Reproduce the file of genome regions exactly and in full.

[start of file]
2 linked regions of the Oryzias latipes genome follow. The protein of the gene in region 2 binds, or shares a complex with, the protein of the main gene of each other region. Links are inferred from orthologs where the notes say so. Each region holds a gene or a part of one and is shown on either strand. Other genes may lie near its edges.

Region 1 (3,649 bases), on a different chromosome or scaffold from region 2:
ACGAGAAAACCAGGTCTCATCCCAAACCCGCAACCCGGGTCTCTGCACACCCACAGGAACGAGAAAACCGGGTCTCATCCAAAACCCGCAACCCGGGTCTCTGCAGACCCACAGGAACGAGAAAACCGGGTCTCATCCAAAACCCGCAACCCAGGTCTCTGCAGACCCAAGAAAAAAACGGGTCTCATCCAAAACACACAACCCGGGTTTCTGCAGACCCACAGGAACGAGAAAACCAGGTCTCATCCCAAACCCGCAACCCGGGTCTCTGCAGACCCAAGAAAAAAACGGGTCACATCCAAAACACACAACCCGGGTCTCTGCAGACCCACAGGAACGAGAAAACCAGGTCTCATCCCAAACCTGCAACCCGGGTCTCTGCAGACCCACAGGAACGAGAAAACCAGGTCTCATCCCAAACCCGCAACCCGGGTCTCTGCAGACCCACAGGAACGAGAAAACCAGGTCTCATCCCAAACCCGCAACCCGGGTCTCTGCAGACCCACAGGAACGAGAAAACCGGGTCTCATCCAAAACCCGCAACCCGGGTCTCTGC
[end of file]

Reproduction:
2 linked regions of the Oryzias latipes genome follow. The protein of the gene in region 2 binds, or shares a complex with, the protein of the main gene of each other region. Links are inferred from orthologs where the notes say so. Each region holds a gene or a part of one and is shown on either strand. Other genes may lie near its edges.

Region 1 (3,649 bases), on a different chromosome or scaffold from region 2:
ACGAGAAAACCAGGTCTCATCCCAAACCCGCAACCCGGGTCTCTGCACACCCACAGGAACGAGAAAACCGGGTCTCATCCAAAACCCGCAACCCGGGTCTCTGCAGACCCACAGGAACGAGAAAACCGGGTCTCATCCAAAACCCGCAACCCAGGTCTCTGCAGACCCAAGAAAAAAACGGGTCTCATCCAAAACACACAACCCGGGTTTCTGCAGACCCACAGGAACGAGAAAACCAGGTCTCATCCCAAACCCGCAACCCGGGTCTCTGCAGACCCAAGAAAAAAACGGGTCACATCCAAAACACACAACCCGGGTCTCTGCAGACCCACAGGAACGAGAAAACCAGGTCTCATCCCAAACCTGCAACCCGGGTCTCTGCAGACCCACAGGAACGAGAAAACCAGGTCTCATCCCAAACCCGCAACCCGGGTCTCTGCAGACCCACAGGAACGAGAAAACCAGGTCTCATCCCAAACCCGCAACCCGGGTCTCTGCAGACCCACAGGAACGAGAAAACCGGGTCTCATCCAAAACCCGCAACCCGGGTCTCTGC